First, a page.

It comes as no surprise that global energy demands are on the rise, with a 2.3% increase observed in the last year alone—nearly twice the average annual rate of growth since 2010.
According to the International Energy Agency (IEA), although there was an increase in demand for all types of fuels, fossil fuels such as natural gas, oil, and coal accounted for nearly 70% of growth for the second year in a row. Correspondingly, global energy-related CO2 emissions rose by 1.7% to 33 gigatons (Gt) in 2018, a new record. Coal alone surpassed 10 Gt, accounting for a third of total emissions.
Nuclear power is currently the second-largest low-carbon global power source, accounting for 10% of the world’s power generation. The environmental impact and health risks of nuclear power are considered by some to be small relative to those associated with fossil fuels. However, as a result of the risk of containment failure, nuclear power has been controversial since the first reactors were constructed, and given major disasters like Fukushima and its historical use as a weapon, there has been an even greater public push to eliminate it.
While the future of nuclear power has become uncertain, experts say that moving away from this low-emission energy source could result in billions of tons of additional CO2 emissions being released due to a return to fossil fuels to accommodate the load. Many argue that renewables, such as wind and solar power, would be able to shoulder that burden, but the current data unfortunately suggests that renewables still cannot compete.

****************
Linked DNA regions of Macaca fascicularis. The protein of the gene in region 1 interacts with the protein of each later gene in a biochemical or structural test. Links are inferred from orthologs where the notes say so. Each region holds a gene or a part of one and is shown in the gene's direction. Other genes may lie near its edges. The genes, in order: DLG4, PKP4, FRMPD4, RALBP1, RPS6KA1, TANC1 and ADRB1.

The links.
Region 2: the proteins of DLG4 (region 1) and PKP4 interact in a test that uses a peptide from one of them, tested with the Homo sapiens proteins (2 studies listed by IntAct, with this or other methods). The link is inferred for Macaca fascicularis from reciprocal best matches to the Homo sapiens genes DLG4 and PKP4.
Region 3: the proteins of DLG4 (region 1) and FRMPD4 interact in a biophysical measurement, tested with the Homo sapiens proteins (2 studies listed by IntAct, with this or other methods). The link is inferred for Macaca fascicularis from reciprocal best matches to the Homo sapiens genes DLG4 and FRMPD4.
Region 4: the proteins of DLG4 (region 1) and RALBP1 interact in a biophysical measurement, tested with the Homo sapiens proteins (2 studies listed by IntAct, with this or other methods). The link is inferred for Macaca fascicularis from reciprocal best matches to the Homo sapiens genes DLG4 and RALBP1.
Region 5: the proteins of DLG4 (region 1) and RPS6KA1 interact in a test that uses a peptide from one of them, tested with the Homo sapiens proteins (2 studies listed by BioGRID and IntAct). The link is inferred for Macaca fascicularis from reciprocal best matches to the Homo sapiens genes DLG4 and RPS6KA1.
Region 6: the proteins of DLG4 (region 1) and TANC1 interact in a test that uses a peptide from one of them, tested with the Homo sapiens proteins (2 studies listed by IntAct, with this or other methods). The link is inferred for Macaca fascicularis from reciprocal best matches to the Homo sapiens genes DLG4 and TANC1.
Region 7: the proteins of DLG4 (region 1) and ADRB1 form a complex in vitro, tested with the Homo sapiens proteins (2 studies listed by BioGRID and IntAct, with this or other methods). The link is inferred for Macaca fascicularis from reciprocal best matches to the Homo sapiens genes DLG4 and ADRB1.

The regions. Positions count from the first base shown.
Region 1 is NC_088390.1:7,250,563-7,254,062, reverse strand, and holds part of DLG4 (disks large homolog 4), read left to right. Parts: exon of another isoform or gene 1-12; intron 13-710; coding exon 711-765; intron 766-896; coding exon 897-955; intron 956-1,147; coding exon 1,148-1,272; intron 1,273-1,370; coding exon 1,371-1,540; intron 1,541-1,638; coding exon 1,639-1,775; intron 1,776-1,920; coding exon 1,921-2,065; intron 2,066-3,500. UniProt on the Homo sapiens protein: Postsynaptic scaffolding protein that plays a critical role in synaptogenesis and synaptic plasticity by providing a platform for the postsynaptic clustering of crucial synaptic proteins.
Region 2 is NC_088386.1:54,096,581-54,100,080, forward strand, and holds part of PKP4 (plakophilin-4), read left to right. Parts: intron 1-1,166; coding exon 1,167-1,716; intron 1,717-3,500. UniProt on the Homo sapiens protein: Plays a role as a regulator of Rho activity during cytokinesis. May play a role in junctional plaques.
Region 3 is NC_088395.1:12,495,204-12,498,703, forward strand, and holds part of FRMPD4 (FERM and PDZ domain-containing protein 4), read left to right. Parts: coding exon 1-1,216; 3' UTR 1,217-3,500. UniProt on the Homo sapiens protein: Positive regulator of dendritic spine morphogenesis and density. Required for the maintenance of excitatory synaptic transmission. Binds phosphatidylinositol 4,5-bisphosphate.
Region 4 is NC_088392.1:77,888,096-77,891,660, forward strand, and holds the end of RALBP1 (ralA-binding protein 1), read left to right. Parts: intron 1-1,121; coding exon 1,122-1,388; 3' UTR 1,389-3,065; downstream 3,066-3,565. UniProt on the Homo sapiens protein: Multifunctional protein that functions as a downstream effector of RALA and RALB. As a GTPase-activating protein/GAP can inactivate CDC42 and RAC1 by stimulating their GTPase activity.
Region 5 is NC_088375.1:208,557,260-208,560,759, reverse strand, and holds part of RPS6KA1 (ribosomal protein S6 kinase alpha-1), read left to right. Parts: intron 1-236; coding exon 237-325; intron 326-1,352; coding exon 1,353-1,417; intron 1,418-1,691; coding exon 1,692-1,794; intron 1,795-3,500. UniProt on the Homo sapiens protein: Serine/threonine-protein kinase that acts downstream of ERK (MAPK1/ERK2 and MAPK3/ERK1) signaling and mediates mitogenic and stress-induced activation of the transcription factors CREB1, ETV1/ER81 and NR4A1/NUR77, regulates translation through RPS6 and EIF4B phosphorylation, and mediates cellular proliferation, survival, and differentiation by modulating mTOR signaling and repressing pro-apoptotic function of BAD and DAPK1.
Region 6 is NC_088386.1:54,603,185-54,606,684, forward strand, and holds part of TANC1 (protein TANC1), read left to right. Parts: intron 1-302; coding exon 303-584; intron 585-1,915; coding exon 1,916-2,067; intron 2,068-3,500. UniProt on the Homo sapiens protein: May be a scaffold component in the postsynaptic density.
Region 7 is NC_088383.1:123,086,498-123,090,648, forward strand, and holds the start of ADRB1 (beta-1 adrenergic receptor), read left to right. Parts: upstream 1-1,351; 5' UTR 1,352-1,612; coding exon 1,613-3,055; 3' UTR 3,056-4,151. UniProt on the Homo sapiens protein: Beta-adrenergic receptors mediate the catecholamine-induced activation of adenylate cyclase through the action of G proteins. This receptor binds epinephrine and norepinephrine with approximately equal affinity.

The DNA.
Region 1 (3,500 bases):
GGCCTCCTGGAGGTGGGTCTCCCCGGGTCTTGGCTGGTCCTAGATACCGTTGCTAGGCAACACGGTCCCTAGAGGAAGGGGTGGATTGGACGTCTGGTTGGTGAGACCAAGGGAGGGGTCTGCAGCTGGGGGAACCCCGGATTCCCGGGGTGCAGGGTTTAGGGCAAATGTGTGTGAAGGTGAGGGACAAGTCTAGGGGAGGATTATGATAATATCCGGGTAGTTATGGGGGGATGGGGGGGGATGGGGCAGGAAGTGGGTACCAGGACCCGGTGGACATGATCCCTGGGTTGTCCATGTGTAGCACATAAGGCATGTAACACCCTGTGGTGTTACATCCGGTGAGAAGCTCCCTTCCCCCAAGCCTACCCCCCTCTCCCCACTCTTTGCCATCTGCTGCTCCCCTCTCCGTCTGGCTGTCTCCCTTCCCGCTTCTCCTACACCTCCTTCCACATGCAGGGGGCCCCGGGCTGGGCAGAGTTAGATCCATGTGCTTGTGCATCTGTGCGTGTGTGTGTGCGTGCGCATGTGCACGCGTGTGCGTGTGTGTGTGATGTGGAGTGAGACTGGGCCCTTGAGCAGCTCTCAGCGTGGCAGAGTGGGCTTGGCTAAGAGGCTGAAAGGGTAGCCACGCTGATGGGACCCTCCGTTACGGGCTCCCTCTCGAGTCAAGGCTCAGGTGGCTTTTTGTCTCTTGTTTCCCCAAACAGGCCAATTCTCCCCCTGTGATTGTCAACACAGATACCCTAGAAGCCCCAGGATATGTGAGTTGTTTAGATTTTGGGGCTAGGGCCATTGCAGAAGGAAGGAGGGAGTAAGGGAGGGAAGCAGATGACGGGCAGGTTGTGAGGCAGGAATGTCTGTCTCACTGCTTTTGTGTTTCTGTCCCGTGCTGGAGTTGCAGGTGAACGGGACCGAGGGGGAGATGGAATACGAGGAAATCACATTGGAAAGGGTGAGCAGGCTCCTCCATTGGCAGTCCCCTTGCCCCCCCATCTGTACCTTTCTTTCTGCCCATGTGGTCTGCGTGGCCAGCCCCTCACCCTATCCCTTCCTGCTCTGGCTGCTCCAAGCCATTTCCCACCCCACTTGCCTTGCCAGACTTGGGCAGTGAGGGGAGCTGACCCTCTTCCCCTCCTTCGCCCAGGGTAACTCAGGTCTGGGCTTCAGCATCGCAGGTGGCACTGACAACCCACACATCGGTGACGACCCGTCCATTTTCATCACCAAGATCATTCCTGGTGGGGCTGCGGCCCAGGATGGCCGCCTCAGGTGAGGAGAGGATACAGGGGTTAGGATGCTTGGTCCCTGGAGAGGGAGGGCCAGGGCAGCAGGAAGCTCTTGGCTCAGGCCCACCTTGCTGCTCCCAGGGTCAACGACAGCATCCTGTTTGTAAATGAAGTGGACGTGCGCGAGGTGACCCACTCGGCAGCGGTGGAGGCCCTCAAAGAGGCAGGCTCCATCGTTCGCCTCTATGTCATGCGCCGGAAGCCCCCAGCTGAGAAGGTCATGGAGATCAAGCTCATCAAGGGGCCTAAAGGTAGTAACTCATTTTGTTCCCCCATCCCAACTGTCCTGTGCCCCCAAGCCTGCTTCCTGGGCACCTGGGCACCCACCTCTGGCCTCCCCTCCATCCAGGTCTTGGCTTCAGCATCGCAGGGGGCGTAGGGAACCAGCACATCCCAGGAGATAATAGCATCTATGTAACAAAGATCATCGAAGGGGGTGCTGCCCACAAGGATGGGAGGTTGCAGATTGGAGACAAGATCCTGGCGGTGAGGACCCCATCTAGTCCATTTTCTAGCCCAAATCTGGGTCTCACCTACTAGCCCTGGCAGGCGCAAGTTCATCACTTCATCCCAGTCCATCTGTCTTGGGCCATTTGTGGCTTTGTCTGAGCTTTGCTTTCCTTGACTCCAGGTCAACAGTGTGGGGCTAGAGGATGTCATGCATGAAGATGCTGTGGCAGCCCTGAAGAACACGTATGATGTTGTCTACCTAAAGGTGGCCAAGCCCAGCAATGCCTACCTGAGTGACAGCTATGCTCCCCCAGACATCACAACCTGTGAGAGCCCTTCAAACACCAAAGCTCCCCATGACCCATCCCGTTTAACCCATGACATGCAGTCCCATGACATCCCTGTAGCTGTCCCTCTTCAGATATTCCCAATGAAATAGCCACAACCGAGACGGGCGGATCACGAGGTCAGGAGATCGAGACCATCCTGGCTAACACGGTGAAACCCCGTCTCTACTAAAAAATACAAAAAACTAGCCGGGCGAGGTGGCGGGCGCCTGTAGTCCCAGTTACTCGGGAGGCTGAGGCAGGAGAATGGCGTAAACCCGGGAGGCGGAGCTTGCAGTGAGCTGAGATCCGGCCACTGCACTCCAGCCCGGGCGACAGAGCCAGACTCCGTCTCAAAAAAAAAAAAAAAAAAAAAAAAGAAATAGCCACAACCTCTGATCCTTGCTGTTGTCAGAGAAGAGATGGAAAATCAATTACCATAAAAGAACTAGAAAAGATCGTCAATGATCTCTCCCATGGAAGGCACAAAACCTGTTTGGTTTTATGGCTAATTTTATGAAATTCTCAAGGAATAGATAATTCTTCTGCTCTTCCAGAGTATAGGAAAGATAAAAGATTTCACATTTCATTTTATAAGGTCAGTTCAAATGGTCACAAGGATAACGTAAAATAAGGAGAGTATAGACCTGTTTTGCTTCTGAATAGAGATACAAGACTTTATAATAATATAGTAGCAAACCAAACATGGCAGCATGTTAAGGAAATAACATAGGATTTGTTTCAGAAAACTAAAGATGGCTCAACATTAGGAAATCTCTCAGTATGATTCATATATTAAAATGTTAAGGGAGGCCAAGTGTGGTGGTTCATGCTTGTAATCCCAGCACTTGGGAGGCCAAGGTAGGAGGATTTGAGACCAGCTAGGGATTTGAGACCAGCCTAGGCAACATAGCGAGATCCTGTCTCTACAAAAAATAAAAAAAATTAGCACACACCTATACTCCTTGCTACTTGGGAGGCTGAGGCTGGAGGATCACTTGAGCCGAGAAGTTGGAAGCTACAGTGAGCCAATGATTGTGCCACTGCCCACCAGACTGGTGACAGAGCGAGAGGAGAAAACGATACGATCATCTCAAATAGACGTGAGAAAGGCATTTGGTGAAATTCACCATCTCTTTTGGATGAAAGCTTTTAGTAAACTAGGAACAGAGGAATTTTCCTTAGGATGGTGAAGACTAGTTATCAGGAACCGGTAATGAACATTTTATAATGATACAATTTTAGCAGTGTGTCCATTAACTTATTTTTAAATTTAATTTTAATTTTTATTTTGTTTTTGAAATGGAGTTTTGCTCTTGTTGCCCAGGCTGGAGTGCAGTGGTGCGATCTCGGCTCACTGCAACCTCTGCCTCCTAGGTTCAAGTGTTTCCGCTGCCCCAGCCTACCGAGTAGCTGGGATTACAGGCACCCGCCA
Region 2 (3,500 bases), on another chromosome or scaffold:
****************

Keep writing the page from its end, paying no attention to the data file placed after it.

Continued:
Much like other power sources, nuclear comes with its own drawbacks, but due to its potential as a (relatively speaking) “clean” energy source, a lot of research been conducted over the last 50 years, improving on safety and environmental efficiency.
Perhaps the greatest concern is the environmental impact of using uranium as a fuel source. In addition to waste, uranium must be mined and global resources are rather limited, projected to last only several decades. But researchers are rallying to address these challenges. One proposed solution has been to extract uranium from seawater, which contains almost 1000 times as much uranium as terrestrial ores.
In this respect, a research group from China has recently reported an efficient method that uses sunlight to direct the fabrication of a poly(amidoxime) (PAO) hydrogel membrane with high uranium absorption capabilities.
Other researchers, such as Prof. Polly Arnold from the University of Edinburgh, study the reactivity of uranium to gain a better understanding of its fundamental properties in order to decontaminate groundwater and develop safer waste disposal techniques.
These are just two examples of the multitude of research being put into this sector.
The IEA has reported that many countries are opting out of nuclear power, decommissioning current plants with no plans to build new ones. But alongside renewables, nuclear power has the potential to make a significant contribution to achieving our crucial sustainable energy goals.
While the debate is still ongoing, the question is how we weigh the long-term risk versus the benefit. We need energy along with a sustainable, habitable environment—that is, safe drinking water, clean air, and arable land. As scientists, we should always strive for harm reduction, and with an ever-growing population, we need to prioritize which avenue—fossil fuels or alternatives such as nuclear power—will help us achieve this.
This article is part of a series celebrating World Environment Day 2019.